After several days of online research looking for the perfect tool for this new way of recording my work, I found what I wanted at Journals and Notepads (coincidentally owned by Deonne Kahler, another AROHO friend!): a weekly calendar that would give me a small space to write about each day with a place to list plans for future projects. I wanted to keep my notes brief, otherwise I would be tempted to spend all my time writing about writing instead of actually writing. 

Since the day my journal arrived, I have recorded my progress each day.  I still have conflicting feelings about the days when I don't work on what I'm now calling, for lack of a better term, my artistic writing.  However, being able to record the events or emotions of a day when I haven't been able or willing to sit at my desk has helped me feel better about my work. I also can give myself credit (doesn't that sound like a teacher?) for my educational writing.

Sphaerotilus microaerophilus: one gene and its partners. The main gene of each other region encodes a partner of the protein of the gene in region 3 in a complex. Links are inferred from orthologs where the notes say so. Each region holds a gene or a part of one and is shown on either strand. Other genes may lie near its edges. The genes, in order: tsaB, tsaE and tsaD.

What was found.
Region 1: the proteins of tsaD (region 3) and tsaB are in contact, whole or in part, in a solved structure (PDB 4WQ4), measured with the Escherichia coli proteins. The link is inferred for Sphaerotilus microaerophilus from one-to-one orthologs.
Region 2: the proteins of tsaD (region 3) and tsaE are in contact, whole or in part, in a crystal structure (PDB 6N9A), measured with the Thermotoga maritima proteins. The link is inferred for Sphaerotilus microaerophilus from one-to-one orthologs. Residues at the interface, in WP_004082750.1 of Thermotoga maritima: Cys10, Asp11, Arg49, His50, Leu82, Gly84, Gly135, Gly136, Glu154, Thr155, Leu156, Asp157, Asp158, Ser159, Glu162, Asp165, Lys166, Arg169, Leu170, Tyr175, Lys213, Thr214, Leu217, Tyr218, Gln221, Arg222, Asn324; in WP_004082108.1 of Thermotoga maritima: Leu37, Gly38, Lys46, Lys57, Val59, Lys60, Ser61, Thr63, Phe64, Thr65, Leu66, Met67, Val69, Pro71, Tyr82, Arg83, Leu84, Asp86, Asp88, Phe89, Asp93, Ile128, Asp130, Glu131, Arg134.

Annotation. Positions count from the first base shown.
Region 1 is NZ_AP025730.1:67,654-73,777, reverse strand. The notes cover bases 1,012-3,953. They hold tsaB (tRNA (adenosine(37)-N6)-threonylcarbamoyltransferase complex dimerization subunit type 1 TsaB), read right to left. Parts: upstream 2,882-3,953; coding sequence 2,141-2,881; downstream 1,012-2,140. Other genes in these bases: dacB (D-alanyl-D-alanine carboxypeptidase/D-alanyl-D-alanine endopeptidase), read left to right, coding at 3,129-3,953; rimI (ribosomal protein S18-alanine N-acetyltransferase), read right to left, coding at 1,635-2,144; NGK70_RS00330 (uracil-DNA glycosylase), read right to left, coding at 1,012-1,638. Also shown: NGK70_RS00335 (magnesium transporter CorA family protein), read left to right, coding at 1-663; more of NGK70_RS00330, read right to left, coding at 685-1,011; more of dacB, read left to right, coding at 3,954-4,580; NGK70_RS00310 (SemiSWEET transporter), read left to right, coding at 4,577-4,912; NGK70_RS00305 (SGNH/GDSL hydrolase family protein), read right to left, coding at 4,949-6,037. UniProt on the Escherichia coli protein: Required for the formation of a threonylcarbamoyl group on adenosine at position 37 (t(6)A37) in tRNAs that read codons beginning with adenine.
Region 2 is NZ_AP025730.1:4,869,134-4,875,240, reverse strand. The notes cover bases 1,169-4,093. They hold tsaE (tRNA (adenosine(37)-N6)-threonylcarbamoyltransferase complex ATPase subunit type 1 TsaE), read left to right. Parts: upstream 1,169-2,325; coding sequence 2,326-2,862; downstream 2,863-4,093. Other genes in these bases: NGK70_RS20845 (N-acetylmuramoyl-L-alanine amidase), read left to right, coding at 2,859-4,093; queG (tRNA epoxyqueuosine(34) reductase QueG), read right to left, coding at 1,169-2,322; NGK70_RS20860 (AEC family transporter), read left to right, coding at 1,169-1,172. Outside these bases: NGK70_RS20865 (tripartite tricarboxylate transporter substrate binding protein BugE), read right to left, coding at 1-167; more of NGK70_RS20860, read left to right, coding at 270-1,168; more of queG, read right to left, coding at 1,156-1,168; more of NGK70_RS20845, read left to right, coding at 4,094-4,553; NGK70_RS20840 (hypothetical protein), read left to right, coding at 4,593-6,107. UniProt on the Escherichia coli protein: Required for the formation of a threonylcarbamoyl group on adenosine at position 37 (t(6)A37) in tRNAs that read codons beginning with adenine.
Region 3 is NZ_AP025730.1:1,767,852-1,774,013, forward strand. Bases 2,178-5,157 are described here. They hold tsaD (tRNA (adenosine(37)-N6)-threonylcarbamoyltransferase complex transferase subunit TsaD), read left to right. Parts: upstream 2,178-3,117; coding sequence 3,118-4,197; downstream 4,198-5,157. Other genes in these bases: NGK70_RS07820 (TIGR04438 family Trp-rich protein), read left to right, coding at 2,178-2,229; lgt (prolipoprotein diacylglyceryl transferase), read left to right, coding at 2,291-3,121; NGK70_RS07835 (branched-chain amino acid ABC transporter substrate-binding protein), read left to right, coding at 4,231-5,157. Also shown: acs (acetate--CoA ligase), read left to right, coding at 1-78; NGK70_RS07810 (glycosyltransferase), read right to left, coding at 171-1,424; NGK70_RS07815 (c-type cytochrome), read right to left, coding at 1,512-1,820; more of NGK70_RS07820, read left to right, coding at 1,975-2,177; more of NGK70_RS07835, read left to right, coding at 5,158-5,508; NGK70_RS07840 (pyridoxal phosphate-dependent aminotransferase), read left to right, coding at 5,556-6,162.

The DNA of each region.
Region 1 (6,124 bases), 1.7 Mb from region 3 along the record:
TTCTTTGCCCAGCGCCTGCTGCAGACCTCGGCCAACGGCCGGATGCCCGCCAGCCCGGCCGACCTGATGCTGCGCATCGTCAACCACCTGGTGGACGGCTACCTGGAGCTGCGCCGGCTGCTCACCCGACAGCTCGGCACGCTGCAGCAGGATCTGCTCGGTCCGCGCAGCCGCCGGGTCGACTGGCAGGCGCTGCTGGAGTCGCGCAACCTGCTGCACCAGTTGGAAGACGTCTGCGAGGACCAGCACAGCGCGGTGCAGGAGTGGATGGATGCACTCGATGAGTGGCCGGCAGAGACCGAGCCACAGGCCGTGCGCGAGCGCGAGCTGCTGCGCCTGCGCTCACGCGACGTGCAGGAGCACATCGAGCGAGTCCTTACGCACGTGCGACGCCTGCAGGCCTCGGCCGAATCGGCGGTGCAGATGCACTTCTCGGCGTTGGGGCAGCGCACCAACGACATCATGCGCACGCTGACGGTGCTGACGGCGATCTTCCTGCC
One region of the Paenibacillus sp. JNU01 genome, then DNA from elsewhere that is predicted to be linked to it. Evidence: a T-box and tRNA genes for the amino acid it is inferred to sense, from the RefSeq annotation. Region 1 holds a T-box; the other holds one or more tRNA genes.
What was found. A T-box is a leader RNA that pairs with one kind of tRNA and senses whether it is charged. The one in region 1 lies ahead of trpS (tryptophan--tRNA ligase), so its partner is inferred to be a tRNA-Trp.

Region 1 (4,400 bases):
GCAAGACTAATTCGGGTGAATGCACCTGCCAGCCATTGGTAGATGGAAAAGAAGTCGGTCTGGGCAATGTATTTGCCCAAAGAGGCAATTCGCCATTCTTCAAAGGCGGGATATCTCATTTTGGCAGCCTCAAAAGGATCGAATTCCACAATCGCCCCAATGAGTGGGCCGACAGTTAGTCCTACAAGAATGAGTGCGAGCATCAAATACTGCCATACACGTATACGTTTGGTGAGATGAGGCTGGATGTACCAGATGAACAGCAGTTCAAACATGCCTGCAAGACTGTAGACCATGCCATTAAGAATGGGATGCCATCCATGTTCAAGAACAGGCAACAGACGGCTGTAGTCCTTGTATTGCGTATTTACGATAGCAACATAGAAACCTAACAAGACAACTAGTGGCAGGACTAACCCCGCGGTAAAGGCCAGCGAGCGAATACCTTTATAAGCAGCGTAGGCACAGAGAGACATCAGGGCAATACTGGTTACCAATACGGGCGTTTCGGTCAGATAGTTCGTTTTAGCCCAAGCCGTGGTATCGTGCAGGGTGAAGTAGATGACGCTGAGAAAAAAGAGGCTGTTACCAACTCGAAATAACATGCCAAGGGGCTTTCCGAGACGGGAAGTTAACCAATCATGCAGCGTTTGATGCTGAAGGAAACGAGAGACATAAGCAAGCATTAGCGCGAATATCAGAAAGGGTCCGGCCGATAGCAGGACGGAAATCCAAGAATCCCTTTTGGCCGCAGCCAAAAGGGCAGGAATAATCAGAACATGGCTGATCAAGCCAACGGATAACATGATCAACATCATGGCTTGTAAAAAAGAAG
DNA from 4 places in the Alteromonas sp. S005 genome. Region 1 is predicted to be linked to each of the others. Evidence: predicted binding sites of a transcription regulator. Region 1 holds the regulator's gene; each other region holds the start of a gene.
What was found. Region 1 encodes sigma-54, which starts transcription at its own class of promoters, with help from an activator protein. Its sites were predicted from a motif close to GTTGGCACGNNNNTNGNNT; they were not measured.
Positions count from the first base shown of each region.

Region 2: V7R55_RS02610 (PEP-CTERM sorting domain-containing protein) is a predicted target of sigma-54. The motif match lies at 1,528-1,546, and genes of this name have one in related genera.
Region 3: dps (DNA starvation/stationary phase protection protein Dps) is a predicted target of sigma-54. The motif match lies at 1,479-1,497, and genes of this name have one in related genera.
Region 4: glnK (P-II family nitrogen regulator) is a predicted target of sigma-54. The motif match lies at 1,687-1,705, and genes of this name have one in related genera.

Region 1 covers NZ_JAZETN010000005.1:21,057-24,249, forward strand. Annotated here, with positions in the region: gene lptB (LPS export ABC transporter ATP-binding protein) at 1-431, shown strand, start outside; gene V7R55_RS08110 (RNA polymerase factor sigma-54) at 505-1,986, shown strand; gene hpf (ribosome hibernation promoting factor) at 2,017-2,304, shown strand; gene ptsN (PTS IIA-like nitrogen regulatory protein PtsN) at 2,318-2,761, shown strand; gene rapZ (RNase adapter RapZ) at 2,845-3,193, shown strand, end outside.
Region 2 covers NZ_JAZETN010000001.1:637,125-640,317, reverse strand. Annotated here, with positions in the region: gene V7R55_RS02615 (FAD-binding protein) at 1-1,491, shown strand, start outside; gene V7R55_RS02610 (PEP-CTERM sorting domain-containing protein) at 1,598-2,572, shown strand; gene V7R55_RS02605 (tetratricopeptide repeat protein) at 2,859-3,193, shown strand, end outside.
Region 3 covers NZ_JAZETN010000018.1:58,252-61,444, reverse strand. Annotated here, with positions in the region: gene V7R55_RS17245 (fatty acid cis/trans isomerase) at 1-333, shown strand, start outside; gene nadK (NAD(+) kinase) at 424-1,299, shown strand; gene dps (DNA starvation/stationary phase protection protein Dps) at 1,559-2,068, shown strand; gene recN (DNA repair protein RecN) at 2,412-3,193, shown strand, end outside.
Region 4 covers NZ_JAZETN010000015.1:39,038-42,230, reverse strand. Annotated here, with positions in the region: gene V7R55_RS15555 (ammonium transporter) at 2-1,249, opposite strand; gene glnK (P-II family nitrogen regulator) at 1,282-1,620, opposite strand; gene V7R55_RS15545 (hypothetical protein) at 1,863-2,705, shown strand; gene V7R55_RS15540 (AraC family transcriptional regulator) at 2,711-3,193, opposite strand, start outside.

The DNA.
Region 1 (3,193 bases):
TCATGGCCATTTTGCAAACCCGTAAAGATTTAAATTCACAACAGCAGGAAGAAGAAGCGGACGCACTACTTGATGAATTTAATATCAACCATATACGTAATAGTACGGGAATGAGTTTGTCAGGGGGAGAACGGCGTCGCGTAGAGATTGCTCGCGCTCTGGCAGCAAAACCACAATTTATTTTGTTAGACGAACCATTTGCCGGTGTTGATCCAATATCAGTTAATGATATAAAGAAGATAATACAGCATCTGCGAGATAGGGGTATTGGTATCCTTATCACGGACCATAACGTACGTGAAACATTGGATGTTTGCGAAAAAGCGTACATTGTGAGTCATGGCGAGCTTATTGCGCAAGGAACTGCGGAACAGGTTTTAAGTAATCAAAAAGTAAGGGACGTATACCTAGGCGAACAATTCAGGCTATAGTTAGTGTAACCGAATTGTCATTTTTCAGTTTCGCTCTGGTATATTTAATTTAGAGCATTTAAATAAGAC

I still keep my calendar as well, and  only give myself a green star for a day with artistic work. After all, even though I know I work with many kinds of writing each day, the words that make me feel like a writer are the ones in a poem or memoir or this blog. 

So, I thank Barbara for giving me some better tools to sustain me and supporting me to get a little clearer about how I think of myself as a writer.  That journal has already helped to keep me from derailing myself when guilt or doubt creeps up.  Unfortunately, I'm the still only person who can get me back to the writing desk - even the best writing coach in the world couldn't do that.